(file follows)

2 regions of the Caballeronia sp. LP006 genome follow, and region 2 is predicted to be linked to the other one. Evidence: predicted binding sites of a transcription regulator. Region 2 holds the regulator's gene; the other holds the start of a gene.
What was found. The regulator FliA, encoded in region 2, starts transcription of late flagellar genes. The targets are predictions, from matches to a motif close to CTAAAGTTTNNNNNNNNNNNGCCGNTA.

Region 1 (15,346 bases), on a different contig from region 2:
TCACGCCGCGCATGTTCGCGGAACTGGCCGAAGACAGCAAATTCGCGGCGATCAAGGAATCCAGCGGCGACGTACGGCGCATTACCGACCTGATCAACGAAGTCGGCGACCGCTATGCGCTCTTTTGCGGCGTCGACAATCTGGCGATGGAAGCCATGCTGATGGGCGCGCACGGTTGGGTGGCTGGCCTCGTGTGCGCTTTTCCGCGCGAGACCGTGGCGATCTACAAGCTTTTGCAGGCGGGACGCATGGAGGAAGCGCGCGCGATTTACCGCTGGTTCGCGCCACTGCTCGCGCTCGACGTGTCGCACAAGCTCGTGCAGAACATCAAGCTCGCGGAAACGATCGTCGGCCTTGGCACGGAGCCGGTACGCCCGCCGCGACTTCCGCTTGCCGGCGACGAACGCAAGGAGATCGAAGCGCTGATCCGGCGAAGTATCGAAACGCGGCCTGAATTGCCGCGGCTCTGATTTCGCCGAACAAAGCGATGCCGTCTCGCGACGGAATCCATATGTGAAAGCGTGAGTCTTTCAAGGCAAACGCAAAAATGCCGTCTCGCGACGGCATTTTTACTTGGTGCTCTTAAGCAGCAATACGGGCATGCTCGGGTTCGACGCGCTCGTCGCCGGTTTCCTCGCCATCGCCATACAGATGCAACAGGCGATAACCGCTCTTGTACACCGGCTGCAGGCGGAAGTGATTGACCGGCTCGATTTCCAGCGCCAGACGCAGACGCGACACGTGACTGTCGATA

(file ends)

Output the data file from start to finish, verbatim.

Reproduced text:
2 regions of the Caballeronia sp. LP006 genome follow, and region 2 is predicted to be linked to the other one. Evidence: predicted binding sites of a transcription regulator. Region 2 holds the regulator's gene; the other holds the start of a gene.
What was found. The regulator FliA, encoded in region 2, starts transcription of late flagellar genes. The targets are predictions, from matches to a motif close to CTAAAGTTTNNNNNNNNNNNGCCGNTA.

Region 1 (15,346 bases), on a different contig from region 2:
TCACGCCGCGCATGTTCGCGGAACTGGCCGAAGACAGCAAATTCGCGGCGATCAAGGAATCCAGCGGCGACGTACGGCGCATTACCGACCTGATCAACGAAGTCGGCGACCGCTATGCGCTCTTTTGCGGCGTCGACAATCTGGCGATGGAAGCCATGCTGATGGGCGCGCACGGTTGGGTGGCTGGCCTCGTGTGCGCTTTTCCGCGCGAGACCGTGGCGATCTACAAGCTTTTGCAGGCGGGACGCATGGAGGAAGCGCGCGCGATTTACCGCTGGTTCGCGCCACTGCTCGCGCTCGACGTGTCGCACAAGCTCGTGCAGAACATCAAGCTCGCGGAAACGATCGTCGGCCTTGGCACGGAGCCGGTACGCCCGCCGCGACTTCCGCTTGCCGGCGACGAACGCAAGGAGATCGAAGCGCTGATCCGGCGAAGTATCGAAACGCGGCCTGAATTGCCGCGGCTCTGATTTCGCCGAACAAAGCGATGCCGTCTCGCGACGGAATCCATATGTGAAAGCGTGAGTCTTTCAAGGCAAACGCAAAAATGCCGTCTCGCGACGGCATTTTTACTTGGTGCTCTTAAGCAGCAATACGGGCATGCTCGGGTTCGACGCGCTCGTCGCCGGTTTCCTCGCCATCGCCATACAGATGCAACAGGCGATAACCGCTCTTGTACACCGGCTGCAGGCGGAAGTGATTGACCGGCTCGATTTCCAGCGCCAGACGCAGACGCGACACGTGACTGTCGATA